Expected Results: The expected outcomes for this project include: increased production and productivity of the agricultural producers benefiting from the Koulikoro and Mopti intervention regions; improved conditions for the conservation, processing and marketing of agricultural production in the intervention regions.
2014 USD $60M
Title: Canadian International Food Security Research Fund – Phase 2
Project Number: S065756001
Marker: Climate Significant
Description: The Canadian International Food Security Research Fund (CIFSRF) supports applied research projects that address food security challenges in the developing world. It is jointly funded, coordinated, and implemented in collaboration with the International Development Research Centre (IDRC) and uses the combined expertise of both organizations to maximize the impact of the projects funded. Through investments in applied research, the CIFSRF contributes to the development of more productive, sustainable, and gender-sensitive agricultural techniques for women subsistence farmers, with the ultimate goal of making food sources more secure and accessible, and the food produced more nutritious, for poor households – particularly for women and girls, who face the heaviest burden of chronic hunger and malnutrition in developing countries. One of the objectives of the CIFSRF is to ensure that the results generated by the research funded are used to inform food security policies, programs, and on-the-ground development activities. Partnership is also an important aspect of the CIFSRF. All the research projects funded are jointly conducted by Canadian and developing country-based organizations, such as academic institutions, private sector organizations, civil society organizations, or research institutions. These partnerships harness Canada’s expertise in agriculture and nutritional science and combine it with first-hand knowledge and expertise in developing countries, to maximize the benefit for development activities.
Expected Results: The expected outcomes for this project include: (1) increased use of Canadian knowledge and resources by developing country researchers to address key food security research priorities in developing countries and globally with emphasis on environmental sustainability and equitable participation and benefit of women as farmers, consumers, and entrepreneurs alongside men; (2) increased application and scaling-up of environmentally sustainable food security and nutrition solutions that benefit subsistence farmers (particularly women) and promote the equitable participation of women and men in decision-making in targeted developing countries; and (3) more informed, gender responsive, environmentally sustainable, and better developed public policies and programming related to food security and nutrition in developing countries.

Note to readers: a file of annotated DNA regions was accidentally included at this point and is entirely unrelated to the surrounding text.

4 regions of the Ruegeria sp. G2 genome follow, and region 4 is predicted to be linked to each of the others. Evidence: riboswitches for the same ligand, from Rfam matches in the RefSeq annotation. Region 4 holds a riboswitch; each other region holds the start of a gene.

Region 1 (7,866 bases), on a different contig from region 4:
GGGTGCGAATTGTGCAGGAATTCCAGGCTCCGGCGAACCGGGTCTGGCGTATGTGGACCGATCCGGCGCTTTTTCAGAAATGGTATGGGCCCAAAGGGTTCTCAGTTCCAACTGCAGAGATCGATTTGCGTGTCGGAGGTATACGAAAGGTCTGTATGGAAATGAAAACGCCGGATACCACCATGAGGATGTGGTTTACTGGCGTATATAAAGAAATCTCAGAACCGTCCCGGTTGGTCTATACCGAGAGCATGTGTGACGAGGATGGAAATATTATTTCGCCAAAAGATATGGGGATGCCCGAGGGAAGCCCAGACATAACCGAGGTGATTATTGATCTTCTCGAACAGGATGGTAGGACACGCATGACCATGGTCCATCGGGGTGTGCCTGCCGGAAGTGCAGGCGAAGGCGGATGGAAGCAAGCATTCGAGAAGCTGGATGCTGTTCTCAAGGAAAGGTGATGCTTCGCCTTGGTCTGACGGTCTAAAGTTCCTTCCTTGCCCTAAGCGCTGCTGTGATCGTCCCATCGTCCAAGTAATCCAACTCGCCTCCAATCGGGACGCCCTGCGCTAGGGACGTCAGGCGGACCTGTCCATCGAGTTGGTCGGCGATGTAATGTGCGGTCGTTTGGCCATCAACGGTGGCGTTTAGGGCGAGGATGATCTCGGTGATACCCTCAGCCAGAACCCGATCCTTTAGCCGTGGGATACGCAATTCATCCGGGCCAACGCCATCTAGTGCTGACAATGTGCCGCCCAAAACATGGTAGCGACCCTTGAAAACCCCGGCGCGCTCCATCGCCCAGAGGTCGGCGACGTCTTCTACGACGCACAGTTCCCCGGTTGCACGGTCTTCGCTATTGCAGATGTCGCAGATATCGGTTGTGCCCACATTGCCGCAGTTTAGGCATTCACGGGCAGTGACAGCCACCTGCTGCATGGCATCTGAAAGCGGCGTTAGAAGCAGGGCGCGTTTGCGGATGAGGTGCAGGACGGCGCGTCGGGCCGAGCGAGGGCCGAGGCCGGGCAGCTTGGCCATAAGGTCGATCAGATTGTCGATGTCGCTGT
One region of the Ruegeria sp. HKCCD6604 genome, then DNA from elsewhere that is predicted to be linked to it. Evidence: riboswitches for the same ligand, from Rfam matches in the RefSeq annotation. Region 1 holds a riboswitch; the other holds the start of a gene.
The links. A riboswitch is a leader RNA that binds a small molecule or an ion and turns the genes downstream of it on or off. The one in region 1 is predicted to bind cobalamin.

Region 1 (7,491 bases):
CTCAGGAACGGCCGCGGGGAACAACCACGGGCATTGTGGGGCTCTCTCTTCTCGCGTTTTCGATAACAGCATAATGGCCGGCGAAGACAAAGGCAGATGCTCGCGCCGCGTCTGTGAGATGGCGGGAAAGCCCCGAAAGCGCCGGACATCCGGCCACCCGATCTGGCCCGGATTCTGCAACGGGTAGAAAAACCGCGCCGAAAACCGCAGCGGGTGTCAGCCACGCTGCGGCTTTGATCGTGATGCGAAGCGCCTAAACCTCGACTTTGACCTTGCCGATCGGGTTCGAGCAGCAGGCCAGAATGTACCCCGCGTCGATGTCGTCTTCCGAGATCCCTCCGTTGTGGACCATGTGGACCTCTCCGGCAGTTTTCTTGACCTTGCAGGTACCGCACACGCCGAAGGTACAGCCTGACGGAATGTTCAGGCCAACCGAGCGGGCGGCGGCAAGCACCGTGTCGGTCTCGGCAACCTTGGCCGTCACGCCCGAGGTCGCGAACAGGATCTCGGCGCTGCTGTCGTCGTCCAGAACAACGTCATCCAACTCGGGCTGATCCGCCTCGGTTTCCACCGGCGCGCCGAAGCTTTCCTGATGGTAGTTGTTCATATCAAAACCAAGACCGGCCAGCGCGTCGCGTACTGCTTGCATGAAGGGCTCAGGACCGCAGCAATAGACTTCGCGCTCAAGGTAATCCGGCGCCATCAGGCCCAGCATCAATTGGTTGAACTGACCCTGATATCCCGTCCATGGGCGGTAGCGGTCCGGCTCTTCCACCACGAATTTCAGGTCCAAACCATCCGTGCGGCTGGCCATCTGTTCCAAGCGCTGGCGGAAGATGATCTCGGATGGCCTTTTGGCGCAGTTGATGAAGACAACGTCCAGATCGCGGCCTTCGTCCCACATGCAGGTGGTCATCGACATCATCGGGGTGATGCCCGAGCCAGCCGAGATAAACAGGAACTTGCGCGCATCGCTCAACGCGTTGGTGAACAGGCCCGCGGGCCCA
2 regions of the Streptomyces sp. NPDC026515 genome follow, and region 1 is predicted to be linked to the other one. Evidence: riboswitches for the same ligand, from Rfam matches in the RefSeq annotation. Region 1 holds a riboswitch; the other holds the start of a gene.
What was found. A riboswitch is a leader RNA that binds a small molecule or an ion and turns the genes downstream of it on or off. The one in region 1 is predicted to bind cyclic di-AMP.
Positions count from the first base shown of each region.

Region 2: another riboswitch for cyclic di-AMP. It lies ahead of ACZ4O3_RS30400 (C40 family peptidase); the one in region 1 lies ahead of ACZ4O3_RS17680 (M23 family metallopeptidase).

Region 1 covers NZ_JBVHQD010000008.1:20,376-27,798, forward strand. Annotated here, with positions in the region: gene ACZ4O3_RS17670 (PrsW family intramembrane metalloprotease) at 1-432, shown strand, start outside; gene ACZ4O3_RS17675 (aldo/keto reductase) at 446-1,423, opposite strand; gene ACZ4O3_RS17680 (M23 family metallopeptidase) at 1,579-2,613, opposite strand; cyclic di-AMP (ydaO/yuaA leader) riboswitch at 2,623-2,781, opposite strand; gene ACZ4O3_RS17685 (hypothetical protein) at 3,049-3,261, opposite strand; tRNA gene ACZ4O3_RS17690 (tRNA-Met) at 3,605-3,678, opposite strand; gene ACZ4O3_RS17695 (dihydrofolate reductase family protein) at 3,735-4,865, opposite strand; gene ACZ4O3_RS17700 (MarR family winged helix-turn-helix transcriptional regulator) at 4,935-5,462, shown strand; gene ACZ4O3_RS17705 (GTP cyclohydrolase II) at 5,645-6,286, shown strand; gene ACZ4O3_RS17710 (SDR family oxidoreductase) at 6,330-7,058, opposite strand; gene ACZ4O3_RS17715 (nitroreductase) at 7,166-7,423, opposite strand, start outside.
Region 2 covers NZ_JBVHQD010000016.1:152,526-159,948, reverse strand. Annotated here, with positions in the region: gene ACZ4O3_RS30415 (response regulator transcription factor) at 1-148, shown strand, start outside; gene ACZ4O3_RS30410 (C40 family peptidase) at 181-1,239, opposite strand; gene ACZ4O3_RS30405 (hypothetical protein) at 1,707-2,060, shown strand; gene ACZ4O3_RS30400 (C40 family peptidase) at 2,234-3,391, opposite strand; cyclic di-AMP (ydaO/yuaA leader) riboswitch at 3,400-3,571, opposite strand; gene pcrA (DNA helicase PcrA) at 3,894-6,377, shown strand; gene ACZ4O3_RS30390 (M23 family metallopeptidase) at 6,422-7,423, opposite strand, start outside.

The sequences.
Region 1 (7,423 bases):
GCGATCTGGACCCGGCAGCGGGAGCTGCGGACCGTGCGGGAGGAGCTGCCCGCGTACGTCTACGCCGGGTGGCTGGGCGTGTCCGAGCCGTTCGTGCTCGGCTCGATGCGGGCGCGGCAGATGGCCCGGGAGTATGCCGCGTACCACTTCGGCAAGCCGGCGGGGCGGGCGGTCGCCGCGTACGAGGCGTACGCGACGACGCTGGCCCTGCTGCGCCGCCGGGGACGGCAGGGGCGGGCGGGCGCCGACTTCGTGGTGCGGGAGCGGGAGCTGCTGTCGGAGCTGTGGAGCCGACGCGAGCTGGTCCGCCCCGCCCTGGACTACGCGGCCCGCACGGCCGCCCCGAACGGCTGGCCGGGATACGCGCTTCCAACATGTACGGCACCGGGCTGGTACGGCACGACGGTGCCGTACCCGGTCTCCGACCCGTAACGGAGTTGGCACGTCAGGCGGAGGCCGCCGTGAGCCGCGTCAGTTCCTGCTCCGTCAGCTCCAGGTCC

2013 USD $41M
Title: Multilateral Debt Relief Initiative Payment To IDA
Project Number: 2017050002
Marker: N/A (Imputed Multilateral Share)
Description: The International Monetary Fund, the International Development Association and the African Development Fund have agreed under the Multilateral Debt Relief Initiative (MDRI) to cancel 100 % of eligible debts owed by Heavily Indebted Poor Countries. At the G-8 Summit in Gleneagles in 2005, Canada and other donor countries agreed to fully compensate these institutions for the debts they will cancel on behalf of poor countries, so as not to undermine their ability to provide new financial support to all low-income countries. Canada’s total commitment over the 50-year lifespan of the MDRI is $2.5 billion.
Expected Results: N/A (Imputed Multilateral Share)
2015-2018 USD $33M
Title: School Feeding And Local Purchases In Haiti
Marker: Climate Significant
Project Number: P002829001/ D004698001
Description: The purpose of this project is to reduce hunger and malnutrition among children and to increase school enrolment rates in Haiti, especially among girls. The project stimulates the local economy in a sustainable manner by purchasing local products from women farmers and entrepreneurs, which would give them more opportunities to contribute to their own economic success and that of their communities. The project’s activities include: (1) offering nutritious meals every day to 180,000 school age children, thus encouraging school attendance and academic success of the recipient children; and (2) offering economic opportunities to women in rural areas by making local purchases.